International Trade and Investment
December 4-5, 2015
Ana Fernandes and Martha Pierola, World Bank; Peter Klenow, Stanford University and NBER; Sergii Meleshchuk, University of California, Berkeley, and Andrés Rodríguez-Clare, University of California, Berkeley and NBER
The Melitz model with Pareto-distributed firm productivity has become a tractable benchmark in international trade. It predicts that, conditional on the fixed costs of exporting, all variation in exports across trading partners will occur on the extensive margin (the number of firms exporting). In the World Bank's Exporter Dynamics Database on firm-level exports from 45 countries, however, Fernandes, Klenow, Meleshchuk, Rodríguez-Clare, and Pierola find that half of export variation occurs on the intensive margin (exports per exporting firm). The researchers explore several ways to explain this discrepancy. Most importantly, firm productivity does not follow a Pareto distribution.
Ina Simonovska, University of California, Davis and NBER; Federico Etro, University of Venice Ca' Foscari; and Paolo Bertoletti, University of Pavia
Bertoletti, Simonovska, and Etro develop a general equilibrium theory of monopolistic competition and trade based on indirectly additive preferences and heterogenous firms. The theory generates a new prediction that markups are independent from destination population but increasing in destination per capita income, as documented by the empirical literature. Trade liberalization delivers incomplete cost pass-through and the key implication is that the welfare gains from trade are significantly lower than those predicted by theories that feature full pass-through; the gap in welfare increases with firms' pricing-to-market elasticities. The researchers outline a tractable parametric specification of indirectly additive preferences that further predicts that small firms grow more during trade liberalization and pass through changes in costs to a higher degree than do large productive ones. The authors estimate the model's parameters to match moments from cross-firm and cross-country data and they quantify the welfare cost of autarky as well as the gains from the proposed Transatlantic Trade and Investment Partnership agreement.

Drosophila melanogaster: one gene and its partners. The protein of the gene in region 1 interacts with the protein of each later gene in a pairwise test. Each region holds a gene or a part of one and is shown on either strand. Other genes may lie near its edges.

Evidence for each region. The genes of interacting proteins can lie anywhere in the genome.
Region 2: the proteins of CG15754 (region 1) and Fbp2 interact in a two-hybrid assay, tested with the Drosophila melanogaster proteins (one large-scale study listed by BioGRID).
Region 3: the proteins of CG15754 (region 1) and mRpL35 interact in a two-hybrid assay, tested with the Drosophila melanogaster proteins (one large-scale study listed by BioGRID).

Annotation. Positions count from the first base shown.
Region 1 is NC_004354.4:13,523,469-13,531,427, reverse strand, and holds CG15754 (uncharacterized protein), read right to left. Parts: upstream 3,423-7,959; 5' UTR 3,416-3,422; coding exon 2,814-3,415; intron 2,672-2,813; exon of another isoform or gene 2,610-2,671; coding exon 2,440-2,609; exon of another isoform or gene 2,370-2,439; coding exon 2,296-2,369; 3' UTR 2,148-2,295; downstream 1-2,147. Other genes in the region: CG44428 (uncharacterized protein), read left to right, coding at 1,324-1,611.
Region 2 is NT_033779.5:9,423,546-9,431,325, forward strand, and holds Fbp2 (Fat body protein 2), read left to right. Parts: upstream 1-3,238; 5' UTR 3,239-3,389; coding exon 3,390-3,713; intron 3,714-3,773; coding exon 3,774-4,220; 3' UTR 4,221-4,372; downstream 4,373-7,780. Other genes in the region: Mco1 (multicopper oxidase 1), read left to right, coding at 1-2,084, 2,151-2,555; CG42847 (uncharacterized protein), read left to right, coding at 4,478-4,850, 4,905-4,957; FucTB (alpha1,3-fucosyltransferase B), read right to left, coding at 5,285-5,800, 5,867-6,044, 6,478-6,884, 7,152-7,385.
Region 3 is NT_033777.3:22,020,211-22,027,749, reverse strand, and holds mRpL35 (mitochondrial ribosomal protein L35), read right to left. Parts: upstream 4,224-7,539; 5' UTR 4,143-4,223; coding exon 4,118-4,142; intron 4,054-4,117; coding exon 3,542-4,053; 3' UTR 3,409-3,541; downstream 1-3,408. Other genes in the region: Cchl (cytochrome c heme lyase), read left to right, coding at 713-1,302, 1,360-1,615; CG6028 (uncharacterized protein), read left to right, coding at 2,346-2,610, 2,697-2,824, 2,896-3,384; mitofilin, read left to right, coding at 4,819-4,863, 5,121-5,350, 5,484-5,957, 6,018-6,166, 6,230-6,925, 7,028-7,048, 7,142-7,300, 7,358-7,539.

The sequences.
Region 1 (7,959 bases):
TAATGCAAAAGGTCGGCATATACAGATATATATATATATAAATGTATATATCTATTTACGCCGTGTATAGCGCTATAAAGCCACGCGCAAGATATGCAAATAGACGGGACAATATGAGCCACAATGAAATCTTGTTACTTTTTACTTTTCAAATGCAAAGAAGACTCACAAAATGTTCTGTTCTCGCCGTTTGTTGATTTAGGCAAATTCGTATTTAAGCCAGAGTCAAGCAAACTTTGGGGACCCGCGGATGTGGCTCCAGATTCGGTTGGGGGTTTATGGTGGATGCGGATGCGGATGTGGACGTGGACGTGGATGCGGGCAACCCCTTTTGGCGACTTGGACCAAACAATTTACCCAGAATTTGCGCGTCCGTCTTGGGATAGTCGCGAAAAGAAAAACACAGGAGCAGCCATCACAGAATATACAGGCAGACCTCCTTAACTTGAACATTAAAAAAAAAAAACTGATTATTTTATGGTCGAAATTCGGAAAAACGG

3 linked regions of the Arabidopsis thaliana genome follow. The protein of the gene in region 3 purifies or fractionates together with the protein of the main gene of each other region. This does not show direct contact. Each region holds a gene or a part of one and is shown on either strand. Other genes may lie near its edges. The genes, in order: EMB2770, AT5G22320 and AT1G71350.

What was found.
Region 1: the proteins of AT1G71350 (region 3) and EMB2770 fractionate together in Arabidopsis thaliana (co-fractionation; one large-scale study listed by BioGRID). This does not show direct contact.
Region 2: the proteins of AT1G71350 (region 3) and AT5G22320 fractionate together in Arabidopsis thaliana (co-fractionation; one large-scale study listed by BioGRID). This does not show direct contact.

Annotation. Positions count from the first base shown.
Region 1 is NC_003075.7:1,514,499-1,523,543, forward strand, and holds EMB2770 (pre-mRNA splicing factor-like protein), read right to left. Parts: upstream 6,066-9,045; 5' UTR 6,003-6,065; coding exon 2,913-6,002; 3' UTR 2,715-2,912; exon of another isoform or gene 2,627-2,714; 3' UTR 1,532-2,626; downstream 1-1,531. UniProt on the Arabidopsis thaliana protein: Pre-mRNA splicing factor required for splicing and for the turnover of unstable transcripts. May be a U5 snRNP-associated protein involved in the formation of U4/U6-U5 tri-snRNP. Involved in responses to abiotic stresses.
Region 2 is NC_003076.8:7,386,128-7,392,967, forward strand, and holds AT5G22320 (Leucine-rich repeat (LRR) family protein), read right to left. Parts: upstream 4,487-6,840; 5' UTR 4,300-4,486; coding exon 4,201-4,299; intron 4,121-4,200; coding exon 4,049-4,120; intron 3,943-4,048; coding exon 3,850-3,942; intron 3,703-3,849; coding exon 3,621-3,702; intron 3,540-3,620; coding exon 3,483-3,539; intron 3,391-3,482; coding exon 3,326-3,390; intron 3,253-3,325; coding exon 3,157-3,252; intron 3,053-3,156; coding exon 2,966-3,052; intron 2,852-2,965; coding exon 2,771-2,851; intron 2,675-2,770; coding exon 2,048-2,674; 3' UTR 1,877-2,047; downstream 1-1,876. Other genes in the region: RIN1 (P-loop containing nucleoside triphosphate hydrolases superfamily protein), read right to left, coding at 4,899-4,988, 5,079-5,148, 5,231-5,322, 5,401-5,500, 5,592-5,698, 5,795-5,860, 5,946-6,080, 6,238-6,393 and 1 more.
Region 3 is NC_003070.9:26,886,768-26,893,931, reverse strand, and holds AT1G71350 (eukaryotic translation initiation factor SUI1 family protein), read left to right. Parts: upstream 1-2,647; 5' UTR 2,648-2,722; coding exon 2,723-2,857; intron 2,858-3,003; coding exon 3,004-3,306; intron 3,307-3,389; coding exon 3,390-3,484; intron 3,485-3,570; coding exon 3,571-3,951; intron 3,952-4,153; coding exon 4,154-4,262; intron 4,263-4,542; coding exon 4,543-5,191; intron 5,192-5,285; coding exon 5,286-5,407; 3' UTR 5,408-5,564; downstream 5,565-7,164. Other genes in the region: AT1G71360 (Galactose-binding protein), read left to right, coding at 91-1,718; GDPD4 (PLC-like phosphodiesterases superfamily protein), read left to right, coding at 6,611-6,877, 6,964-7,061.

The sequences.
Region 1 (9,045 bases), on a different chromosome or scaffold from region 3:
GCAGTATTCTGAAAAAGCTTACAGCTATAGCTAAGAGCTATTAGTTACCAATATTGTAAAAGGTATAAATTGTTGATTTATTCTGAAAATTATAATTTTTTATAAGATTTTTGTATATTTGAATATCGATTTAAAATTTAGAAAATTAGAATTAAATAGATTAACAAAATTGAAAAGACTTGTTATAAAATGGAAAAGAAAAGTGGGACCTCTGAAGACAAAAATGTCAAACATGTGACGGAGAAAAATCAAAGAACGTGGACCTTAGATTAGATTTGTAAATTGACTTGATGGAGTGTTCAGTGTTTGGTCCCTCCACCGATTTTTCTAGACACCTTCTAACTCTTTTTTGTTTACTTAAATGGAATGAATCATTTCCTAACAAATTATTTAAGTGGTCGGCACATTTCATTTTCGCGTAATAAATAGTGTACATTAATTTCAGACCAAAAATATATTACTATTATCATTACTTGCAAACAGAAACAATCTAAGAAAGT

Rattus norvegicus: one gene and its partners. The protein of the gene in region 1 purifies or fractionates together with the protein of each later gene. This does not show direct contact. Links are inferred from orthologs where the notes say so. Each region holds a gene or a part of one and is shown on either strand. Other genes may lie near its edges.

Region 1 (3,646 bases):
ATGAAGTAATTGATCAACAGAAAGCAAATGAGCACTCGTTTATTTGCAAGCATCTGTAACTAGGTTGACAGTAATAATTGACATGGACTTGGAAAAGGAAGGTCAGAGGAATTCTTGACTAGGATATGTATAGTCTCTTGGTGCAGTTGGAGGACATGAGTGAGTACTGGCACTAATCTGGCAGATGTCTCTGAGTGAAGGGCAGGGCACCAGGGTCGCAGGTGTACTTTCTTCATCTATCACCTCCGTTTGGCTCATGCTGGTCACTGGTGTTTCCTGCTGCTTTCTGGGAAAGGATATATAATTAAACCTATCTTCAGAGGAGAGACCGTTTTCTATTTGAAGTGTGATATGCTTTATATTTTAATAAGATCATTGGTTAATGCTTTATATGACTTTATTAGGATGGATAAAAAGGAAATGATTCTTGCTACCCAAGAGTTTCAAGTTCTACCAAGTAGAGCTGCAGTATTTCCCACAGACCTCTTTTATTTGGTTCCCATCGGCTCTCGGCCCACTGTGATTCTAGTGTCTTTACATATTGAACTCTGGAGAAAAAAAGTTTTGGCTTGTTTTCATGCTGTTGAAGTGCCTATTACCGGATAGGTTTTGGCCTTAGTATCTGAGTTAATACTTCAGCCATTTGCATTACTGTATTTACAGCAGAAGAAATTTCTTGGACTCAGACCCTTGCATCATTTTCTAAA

Carsten Eckel, University of Munich, and Stephen Yeaple, Pennsylvania State University and NBER
International trade is primarily conducted by large, multi-product firms (MPFs) that pay above average wages and exhibit high productivity. In this paper, Eckel and Yeaple introduce labor market frictions and worker heterogeneity into the standard Krugman framework and show that the augmented model simultaneously generates both small, non-exporting single-product firms (SPFs) and large, exporting MPFs. Further, the MPFs that emerge pay higher wages and exhibit higher measured labor productivity than SPFs. Despite their exceptional performance, MPFs are inefficient because they use their ability to extract rents from their workers to expand into high unit input activities. Trade liberalization always raises the real income of high wage workers and lowers real income for low wage workers but has an ambiguous effect on aggregate welfare. Although trade liberalization forces MPFs to become more efficient, it also reallocates resources from small, efficient firms to the large, inefficient firms. The model highlights the need to know why firms "excel" before drawing welfare conclusions regarding cross firm reallocations of resources.